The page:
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On Wednesday I made the trip to one of my local reserves Adel Dam. This reserve is a particular

favourite of mine as it affords you great views and picture opportunities of Nuthatches, Jays, Great Spotted Woodpeckers and occasionally the always dazzling Kingfisher.

Adel Dam is on the north west outskirts of Leeds, near the airport. To reach the reserve you have to park in the main car park for Golden Acre Park and then walk down to the bottom past the big lake to access the reserve. Upon reaching the reserve I made my way to the Marsh Hide hoping to finally see the Kingfisher and after getting my camera ready I settled in to see if the Kingfisher would oblige me and which birds would make an appearance.

Sadly the feeders right in front of the hide which usually attract the Nuthatches, Jays and Woodpeckers were empty. At the start there were four female Mandarin Ducks on the pond in front of the hide with Blue Tits, Great Tits and Chaffinches regularly visiting the feeding tray to the left. I asked some fellow birdwatchers in the hide whether they had seen the Kingfisher, they had twenty minutes before my arrival. They had also seen a Mink catch, kill and drag off three Grey Squirrels.

A few minutes later a Juvenile Great Spotted Woodpecker arrived at the far feeders and preceded to have a good feast on the nuts. The Juvenile Great Spotted Woodpecker is different from the adult as it is born with a full red cap which it loses completely if it is female and changes to a thin red band on the back of the head if it is male.

The Nuthatch then appeared on the feeding tray, completely ignoring its usual haunt of the nut feeders. It was closely followed by a Jay which perched in a tree high above the feeders.

During the next hour several birds visited the feeders including 3 Magpies who squabbled with each other whilst feeding. The Mandarin Ducks also made their way on to the feeders pecking at each other if they got too close to each other. Several Stock Doves also came into view hopping from each feeder also pecking at each other.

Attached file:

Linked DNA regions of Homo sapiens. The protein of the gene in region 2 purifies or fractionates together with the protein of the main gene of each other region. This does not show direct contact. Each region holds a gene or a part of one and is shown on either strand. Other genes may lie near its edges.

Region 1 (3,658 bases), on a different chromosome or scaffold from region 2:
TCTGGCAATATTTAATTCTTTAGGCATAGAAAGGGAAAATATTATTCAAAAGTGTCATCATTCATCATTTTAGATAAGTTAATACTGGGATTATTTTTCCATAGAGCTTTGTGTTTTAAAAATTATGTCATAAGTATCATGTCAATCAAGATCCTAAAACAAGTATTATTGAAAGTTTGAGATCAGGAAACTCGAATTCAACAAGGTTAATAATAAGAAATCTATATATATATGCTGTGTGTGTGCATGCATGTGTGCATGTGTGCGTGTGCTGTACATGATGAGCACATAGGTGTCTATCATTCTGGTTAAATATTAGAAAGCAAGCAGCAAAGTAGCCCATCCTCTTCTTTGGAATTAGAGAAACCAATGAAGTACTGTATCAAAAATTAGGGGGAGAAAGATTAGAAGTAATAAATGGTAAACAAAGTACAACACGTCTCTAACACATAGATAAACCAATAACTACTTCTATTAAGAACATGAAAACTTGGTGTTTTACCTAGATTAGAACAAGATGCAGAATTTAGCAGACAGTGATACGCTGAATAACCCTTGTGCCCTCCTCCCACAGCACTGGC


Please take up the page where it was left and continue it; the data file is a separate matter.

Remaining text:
After I had been at the reserve an hour and half a Juvenile Grey Heron flew over the hide and settled down in the pond, slowly moving through the water and even mistaking a submerged reed for a fish. It then made its way under the far feeders up a little stream, posing for a while before turning on to a path in front of the hide. The Heron made its way round the path until it was just eight feet in front of me, the closest I've ever seen a Grey Heron. I took a few close ups of its head and beak and after a couple of minutes of watching it, the Heron turned and looked at the people watching it for a few seconds before it flew off.

A trio of Great Spotted Woodpeckers then arrived at the feeders (2 juveniles and 1 adult male), inspecting the near feeders for nuts before arguing over the nuts at the far feeders. The Jay then paid a new visit to the feeders before settling in the trees behind them and after 2 hours I had given up hope of seeing the Kingfisher. I decided to give it 10 more minutes before I would leave. Those 10 minutes came and went, still no Kingfisher, I waited an extra five minutes and thank goodness I did because just as I was about to pack up and go, a female Kingfisher arrived!!

It spent a good 10 minutes perched on a stick at the back left of the pond, diving halfway through to catch and eat a small fish. It then disappeared back down towards the main lake. There are currently 5 Kingfishers on the reserve - 3 juveniles & 2 adults. A cracking end to my visit, but an even better sighting at a new reserve would come tomorrow! I have attached my full sightings list and a few pictures as well.

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